Doing the Martin Shuffle (with your iPod)I've got an iPod shuffle. A lot of people do. So you probably know they're great, but they don't have a display. If a song is playing and you want to know what it is, you're out of luck. I can think of two ways that could be fixed:
I believe that both could be implemented with just a software update, without altering the iPod hardware. You don't need a new button, you can use a sequence of existing ones, such as doubleclick on the 'play' button. Or the rarelyused battery check button. Note if you use these button sequences on an iPod that hasn't been updated, there are no ill effects. So go ahead, Steve; I grant you rights to these ideas, free of charge. 
Ipod Shuffle  
The Martin ShuffleThe two ideas above are good if you want to identify a song, but not if you want to find a song. But for that my friend Charles Martin came up with an idea that works with no hardware or software changes needed. I call it the Martin Shuffle, and it works like this:
Note this is a randomized algorithm; you use randomness to solve a deterministic problem faster than you could without randomness. So now there are two questions: how close do you have to get before you switch to nonshuffle mode, and how long will it take, on average, to find a song with this approach? 
Charles Martin  
Markov Decision Processes to the RescueWhat we need is a policy for when to hit the shuffle button and when to switch to the sequential button. The tricky part is that shuffling is random  can we determine the optimal policy when we don't know where we'll end up? It turns out that we can if we treat this as a Markov Decision Process, or MDP. In an MDP you need to define the following:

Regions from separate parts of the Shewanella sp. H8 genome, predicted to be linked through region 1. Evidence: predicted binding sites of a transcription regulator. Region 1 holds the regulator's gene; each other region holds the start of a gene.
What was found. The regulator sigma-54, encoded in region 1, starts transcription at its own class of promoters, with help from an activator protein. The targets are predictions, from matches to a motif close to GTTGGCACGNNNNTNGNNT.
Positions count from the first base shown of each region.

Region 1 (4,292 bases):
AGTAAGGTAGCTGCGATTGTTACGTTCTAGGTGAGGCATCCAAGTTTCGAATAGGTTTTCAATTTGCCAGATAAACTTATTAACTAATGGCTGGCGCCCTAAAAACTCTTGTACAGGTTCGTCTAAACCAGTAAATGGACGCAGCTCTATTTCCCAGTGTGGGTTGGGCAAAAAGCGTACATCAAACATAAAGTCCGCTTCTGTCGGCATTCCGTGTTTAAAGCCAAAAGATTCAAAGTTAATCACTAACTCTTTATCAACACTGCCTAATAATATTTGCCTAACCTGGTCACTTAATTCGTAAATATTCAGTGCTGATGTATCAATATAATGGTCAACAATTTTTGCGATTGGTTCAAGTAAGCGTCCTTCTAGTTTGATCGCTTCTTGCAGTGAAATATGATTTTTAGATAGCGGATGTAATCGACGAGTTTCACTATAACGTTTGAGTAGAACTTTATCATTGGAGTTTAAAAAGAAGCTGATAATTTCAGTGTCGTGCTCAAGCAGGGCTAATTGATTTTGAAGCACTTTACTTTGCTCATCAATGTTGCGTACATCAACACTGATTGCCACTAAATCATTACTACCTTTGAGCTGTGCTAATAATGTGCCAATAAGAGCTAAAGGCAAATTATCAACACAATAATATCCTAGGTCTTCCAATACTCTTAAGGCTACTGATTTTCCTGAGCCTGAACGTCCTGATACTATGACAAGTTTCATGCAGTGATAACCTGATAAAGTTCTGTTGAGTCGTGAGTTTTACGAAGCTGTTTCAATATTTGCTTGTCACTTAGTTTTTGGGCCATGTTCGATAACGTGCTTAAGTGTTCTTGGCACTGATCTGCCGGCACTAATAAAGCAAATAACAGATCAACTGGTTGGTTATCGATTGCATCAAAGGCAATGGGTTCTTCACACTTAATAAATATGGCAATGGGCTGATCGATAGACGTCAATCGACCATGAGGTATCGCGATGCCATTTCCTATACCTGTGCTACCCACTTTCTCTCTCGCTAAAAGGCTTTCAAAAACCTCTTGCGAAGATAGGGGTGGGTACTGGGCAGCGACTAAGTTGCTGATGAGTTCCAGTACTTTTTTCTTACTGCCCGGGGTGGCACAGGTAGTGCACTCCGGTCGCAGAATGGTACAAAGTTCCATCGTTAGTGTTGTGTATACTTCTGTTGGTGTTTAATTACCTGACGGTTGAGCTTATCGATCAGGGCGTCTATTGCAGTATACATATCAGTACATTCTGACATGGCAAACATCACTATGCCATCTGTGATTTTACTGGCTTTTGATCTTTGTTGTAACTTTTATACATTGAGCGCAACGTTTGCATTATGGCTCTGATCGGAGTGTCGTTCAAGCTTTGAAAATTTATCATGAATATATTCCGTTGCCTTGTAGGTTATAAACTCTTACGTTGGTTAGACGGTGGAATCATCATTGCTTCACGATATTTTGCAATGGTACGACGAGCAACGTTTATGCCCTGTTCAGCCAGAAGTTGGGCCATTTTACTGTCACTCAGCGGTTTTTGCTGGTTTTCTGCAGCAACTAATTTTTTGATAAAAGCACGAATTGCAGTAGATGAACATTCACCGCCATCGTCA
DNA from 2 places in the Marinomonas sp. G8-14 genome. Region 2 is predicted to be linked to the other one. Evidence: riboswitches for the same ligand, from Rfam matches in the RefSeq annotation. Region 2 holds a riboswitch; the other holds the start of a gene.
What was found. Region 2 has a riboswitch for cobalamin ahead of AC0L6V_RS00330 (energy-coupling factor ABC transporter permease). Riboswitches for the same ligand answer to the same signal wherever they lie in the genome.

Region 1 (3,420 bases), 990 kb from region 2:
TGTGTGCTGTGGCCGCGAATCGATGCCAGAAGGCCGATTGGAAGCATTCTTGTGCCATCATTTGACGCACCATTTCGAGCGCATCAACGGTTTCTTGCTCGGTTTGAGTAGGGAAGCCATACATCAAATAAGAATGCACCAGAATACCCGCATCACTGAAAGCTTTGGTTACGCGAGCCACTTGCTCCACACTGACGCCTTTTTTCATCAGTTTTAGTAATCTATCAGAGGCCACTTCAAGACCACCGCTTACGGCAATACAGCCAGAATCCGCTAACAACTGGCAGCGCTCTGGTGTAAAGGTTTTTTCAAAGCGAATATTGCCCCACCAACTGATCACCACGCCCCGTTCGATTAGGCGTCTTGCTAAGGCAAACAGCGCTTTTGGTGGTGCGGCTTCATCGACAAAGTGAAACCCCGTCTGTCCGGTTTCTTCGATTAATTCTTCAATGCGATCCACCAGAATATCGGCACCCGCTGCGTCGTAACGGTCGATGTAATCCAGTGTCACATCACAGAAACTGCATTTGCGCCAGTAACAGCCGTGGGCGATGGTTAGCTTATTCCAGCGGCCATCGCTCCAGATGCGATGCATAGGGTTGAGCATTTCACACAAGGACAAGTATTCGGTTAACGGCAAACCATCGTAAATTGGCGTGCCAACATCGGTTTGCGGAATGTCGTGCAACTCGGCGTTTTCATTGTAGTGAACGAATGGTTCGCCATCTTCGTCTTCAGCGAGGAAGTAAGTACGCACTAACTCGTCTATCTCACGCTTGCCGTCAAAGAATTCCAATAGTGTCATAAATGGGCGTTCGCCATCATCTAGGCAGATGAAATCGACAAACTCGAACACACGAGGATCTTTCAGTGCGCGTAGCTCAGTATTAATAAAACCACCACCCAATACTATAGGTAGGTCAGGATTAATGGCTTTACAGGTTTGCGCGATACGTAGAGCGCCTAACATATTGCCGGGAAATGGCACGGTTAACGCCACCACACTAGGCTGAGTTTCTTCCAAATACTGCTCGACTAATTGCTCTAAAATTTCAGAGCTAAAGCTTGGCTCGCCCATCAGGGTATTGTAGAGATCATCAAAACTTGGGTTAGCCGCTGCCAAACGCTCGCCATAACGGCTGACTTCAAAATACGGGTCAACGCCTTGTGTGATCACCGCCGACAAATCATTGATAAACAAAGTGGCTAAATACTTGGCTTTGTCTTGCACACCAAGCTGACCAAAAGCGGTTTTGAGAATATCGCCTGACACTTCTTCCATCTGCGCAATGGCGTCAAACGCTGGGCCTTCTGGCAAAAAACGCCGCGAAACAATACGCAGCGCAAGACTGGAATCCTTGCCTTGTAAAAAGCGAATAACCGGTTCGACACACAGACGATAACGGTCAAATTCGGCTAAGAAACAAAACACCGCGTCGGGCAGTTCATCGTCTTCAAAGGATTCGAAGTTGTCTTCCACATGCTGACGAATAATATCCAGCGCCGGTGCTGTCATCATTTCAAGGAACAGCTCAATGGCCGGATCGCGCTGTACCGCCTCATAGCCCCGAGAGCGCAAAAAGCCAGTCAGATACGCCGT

Now the basic idea for finding the optimal policy in an MDP is simple: For each state of the problem, choose the action that minimizes the sum of the cost of the action and the expected cost of getting from the resulting state to the target.We will follow tradition and use the notation V[s], where V stands for value, to denote the cost of a state, but these really are costs: low numbers are better. Once we solve an equation for V[s] we can easily determine the optimal policy. First assume that the target song is number N/2. (We can do this without loss of generality because the songs are actually arranged in a circle, not a line segment: from the last song you can go forward to the first. So the numbering is arbitrary because every point on a circle is isomorphic.) Then the cost of a state is the minimum of the cost of sequentially moving to the target (which is the absolute value of the distance to the target, st) and the cost of shuffling and then finding the way to the target (which is T plus the average cost of wherever we end up by shuffling): V[s] = min(st, T + (1/N) Σ The Value Iteration AlgorithmWe can't directly solve this equation because V appears on both left and right hand sides: the value of a state is defined in terms of the values of other states. So how do we break the loop? It turns out the equation can be solved by an algorithm called value iteration that starts with an initial guess for all V[s] and then updates the guesses repeatedly, until there are no more changes (or until all changes are smaller than epsilon). This iterative algorithm is guaranteed to converge.To initialize the estimates of V for each state let's just assume you always use the Sequential strategy and thus each V[s] is the absolute value of s  t. To update the value for a state, we check to see if we could do better by switching to the Shuffle strategy. The expected value of Shuffle is the cost T of shuffling and identifying the resulting song, plus the average value of the V[r] for each possible resulting state r (which I originally thought was every state except the current state, but an interesting article by Brian E. Hansen convinced me that it is possible to randomly skip from a song to the same song).